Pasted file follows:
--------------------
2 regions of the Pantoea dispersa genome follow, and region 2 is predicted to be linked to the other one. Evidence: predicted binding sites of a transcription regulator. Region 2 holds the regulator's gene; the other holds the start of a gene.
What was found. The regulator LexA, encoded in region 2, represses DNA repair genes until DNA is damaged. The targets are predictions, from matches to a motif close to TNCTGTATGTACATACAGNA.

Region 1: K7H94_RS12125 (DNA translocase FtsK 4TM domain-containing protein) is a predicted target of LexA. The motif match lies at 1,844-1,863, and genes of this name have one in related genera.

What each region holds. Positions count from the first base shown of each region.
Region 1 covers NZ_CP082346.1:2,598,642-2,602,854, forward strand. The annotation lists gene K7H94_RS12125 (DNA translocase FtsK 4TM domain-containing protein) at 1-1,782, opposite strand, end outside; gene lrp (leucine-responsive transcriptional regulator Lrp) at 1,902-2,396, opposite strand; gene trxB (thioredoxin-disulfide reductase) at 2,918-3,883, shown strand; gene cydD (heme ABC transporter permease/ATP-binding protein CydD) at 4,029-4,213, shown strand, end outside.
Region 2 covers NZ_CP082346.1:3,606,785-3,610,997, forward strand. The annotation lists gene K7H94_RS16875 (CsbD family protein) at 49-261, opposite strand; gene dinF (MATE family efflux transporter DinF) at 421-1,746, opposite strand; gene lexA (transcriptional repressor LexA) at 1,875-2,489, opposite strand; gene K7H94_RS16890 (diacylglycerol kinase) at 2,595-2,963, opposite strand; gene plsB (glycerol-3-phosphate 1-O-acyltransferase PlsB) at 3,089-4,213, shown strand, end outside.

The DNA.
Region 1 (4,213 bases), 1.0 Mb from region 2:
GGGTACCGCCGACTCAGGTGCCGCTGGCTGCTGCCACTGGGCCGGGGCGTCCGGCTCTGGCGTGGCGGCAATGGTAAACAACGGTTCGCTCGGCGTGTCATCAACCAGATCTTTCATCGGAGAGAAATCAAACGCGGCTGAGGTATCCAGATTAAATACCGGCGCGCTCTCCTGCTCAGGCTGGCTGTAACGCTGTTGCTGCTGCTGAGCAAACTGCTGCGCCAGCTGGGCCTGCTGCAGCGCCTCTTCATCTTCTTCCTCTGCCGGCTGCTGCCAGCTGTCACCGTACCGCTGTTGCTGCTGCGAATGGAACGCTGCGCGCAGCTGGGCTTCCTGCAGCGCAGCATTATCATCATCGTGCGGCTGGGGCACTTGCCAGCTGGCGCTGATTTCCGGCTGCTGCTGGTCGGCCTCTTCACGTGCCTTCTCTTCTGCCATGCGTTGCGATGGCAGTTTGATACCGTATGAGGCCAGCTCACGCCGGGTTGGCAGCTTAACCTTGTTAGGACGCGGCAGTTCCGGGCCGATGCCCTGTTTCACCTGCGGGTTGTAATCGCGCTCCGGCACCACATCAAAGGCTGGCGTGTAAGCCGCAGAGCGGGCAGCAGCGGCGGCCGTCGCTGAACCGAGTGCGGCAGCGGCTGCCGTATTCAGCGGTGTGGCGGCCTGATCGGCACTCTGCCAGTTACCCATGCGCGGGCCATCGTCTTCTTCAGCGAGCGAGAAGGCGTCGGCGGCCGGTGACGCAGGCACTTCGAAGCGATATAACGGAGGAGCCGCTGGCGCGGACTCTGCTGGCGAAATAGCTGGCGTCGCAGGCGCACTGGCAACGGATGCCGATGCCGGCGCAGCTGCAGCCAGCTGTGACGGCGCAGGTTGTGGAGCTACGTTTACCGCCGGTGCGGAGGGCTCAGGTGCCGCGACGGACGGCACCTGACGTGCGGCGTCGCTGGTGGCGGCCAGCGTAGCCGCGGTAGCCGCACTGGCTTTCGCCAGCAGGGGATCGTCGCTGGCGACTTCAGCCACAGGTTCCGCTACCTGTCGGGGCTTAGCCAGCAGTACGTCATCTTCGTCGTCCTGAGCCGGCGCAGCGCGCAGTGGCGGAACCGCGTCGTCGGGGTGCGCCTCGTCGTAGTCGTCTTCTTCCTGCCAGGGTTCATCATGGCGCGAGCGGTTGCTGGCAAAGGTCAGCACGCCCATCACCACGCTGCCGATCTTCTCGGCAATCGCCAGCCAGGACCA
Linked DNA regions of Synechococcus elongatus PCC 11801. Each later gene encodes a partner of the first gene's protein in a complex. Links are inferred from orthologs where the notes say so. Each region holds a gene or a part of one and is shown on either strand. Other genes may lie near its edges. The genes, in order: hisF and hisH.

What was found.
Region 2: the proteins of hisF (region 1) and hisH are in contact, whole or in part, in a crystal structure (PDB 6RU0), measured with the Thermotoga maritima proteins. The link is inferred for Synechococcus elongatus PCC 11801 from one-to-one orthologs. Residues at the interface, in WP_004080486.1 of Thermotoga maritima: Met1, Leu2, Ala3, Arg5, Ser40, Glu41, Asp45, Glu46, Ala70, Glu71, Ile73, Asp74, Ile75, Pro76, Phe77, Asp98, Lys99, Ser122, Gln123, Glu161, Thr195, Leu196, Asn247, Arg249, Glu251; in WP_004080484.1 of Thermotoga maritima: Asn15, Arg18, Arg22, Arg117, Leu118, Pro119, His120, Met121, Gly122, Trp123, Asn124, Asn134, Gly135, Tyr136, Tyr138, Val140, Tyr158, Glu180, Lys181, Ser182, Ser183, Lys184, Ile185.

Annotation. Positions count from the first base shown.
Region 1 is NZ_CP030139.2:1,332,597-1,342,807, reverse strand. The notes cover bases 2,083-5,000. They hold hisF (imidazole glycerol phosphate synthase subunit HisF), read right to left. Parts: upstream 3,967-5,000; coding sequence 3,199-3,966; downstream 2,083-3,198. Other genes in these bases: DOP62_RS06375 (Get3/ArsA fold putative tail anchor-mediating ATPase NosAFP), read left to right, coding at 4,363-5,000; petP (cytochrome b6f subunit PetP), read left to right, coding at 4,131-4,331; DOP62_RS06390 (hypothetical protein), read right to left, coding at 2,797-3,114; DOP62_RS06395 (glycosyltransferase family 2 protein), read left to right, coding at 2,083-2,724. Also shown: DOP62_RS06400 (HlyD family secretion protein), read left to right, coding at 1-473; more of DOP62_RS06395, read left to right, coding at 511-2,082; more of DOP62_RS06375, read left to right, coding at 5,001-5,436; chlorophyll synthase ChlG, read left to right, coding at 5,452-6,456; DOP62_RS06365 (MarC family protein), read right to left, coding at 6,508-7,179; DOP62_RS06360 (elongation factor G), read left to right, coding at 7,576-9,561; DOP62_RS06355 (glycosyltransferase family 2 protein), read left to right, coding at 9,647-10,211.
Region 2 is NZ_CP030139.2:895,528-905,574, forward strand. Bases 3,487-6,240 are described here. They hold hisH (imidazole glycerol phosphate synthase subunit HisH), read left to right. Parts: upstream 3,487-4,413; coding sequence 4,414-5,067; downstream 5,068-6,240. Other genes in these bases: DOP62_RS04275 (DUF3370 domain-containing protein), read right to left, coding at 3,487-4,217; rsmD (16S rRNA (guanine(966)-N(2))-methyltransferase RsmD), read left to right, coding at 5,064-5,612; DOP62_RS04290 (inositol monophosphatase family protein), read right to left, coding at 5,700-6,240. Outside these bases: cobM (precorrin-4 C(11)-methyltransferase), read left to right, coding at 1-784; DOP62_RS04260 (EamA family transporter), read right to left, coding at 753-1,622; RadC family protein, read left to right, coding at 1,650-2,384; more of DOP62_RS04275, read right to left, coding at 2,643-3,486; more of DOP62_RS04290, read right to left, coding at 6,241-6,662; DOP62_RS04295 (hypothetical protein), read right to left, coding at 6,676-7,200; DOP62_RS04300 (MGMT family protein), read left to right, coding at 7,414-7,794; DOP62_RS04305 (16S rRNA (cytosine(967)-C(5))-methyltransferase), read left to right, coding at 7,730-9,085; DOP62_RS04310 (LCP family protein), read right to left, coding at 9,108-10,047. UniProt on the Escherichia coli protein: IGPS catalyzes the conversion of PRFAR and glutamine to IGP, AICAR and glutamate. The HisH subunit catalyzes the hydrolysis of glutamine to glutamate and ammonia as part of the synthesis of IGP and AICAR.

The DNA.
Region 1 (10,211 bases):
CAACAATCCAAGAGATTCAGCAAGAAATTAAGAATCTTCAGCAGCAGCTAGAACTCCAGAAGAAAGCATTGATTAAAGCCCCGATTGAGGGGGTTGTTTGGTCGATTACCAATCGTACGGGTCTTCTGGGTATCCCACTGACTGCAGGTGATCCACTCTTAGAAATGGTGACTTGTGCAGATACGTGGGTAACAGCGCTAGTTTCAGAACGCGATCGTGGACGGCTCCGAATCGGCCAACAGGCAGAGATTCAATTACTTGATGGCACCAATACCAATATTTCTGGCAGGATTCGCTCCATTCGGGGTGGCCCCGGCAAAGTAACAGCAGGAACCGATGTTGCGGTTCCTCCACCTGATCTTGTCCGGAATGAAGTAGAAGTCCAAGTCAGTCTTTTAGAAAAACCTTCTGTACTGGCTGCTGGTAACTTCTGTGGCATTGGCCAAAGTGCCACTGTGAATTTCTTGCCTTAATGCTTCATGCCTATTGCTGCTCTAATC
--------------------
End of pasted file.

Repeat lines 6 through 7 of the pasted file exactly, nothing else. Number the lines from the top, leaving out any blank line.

Region 2 covers NZ_CP082346.1:3,606,785-3,610,997, forward strand. The annotation lists gene K7H94_RS16875 (CsbD family protein) at 49-261, opposite strand; gene dinF (MATE family efflux transporter DinF) at 421-1,746, opposite strand; gene lexA (transcriptional repressor LexA) at 1,875-2,489, opposite strand; gene K7H94_RS16890 (diacylglycerol kinase) at 2,595-2,963, opposite strand; gene plsB (glycerol-3-phosphate 1-O-acyltransferase PlsB) at 3,089-4,213, shown strand, end outside.

The DNA.